Aug
13
2013

Landlords can share credit reports with tenants

Dear Experian,

Can a landlord show a prospective tenant a copy of their credit report? Can a landlord give a prospective tenant a copy of their credit report?

- REB

 

Dear REB,

A landlord can show a tenant their credit report, and can give it to them. If they decline an application based on the report, they must disclose the significant factors in the report that influenced their decision. But, when a landlord or other business gives consumers a copy of the report they receive, the result is most often confusion and frustration.

Instead, I recommend the landlord give you instructions for getting your personal report directly from Experian.

The report a business receives is most often coded for computer processing, abbreviates lender names, and organizes the information according to the landlord’s or lender’s specifications.

It actually has less information in it than the report you receive. For example, the business report does not include all of the inquiries that an individual will see nor additional information such as when a negative item will be deleted or contact information for an account.

A key reason for getting your personal report is that it is formatted to be easy to read and understand. It is also in the same format that Experian’s representatives will use in assisting you, and every entry is numbered. Your issues can be clearly identified and communicated because Experian will be working with exactly the same format as you are viewing. That helps Experian provide faster, better service for you.

Most important is that getting a report directly from Experian is the necessary first step for receiving assistance with any disputes or questions you may have. Once you have your personal report you can go online or call the automated phone line and enter the report number provided to you.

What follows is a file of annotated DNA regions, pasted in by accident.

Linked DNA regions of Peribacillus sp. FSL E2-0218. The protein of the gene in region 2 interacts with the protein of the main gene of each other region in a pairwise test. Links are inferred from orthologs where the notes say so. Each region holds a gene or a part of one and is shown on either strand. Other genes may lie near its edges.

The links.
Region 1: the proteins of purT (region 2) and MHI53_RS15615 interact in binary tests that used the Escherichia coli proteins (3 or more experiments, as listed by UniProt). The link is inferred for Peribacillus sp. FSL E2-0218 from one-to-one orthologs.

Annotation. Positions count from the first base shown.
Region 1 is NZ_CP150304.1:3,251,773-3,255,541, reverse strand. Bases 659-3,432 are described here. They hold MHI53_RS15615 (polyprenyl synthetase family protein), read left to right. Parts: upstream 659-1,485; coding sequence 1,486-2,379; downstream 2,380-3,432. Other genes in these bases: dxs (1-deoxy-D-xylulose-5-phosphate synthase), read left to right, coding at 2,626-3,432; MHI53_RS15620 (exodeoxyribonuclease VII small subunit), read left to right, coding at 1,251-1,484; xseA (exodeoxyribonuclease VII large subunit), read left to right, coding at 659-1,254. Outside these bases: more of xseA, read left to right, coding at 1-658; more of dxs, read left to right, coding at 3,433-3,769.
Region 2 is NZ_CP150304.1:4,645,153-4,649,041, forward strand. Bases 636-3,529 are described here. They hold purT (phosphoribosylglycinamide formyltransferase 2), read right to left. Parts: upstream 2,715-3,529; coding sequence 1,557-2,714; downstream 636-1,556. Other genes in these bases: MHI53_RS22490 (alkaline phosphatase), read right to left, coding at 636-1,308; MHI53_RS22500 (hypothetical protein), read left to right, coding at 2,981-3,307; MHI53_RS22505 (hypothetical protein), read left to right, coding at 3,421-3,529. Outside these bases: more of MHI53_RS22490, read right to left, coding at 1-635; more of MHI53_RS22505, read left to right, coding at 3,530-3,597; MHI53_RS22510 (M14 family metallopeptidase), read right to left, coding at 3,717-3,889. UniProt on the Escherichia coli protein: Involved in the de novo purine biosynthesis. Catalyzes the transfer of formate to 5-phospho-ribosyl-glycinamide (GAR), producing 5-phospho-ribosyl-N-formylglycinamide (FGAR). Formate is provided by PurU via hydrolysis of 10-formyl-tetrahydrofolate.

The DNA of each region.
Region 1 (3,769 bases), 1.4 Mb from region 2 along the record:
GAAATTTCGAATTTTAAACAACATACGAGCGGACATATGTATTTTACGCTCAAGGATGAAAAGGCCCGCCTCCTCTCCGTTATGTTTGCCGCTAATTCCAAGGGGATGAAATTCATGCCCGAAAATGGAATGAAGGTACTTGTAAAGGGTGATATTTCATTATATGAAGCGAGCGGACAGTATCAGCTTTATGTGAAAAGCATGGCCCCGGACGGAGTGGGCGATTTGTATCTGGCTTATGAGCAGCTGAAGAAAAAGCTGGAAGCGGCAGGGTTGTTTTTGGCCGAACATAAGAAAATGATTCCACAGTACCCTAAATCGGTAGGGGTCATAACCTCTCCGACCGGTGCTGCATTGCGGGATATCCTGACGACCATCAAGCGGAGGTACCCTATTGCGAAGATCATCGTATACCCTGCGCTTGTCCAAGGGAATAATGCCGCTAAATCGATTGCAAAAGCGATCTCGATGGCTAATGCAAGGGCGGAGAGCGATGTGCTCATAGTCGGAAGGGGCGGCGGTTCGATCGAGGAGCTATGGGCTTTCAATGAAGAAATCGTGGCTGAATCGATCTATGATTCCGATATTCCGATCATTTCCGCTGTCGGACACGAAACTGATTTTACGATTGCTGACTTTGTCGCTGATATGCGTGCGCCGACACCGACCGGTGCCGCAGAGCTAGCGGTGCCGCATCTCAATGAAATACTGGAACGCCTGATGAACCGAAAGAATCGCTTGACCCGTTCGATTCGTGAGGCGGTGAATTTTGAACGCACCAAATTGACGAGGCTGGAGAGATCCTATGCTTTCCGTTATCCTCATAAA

In most cases your personal report is free. You can get a complimentary copy once every 12 months through http://www.annualcreditreport.com/.

Your personal report is also free if you have had adverse action taken, such as not being approved for the apartment lease. You can get a free report if you are or have reason to believe you may be a fraud victim. You can also get a free report if you are unemployed and seeking a job, or if you receive welfare assistance. Some state laws also enable their citizens to get one or more free reports each year.

If you do not meet any of those criteria, a report costs about $10.50 unless you live in a state that mandates a lower fee or a state that requires us to collect sales tax.

You can request your report for any of these reasons at www.experian.com/reportaccess. You will be advised of the fee for your state, if applicable.

Thanks for asking.

- The “Ask Experian” team

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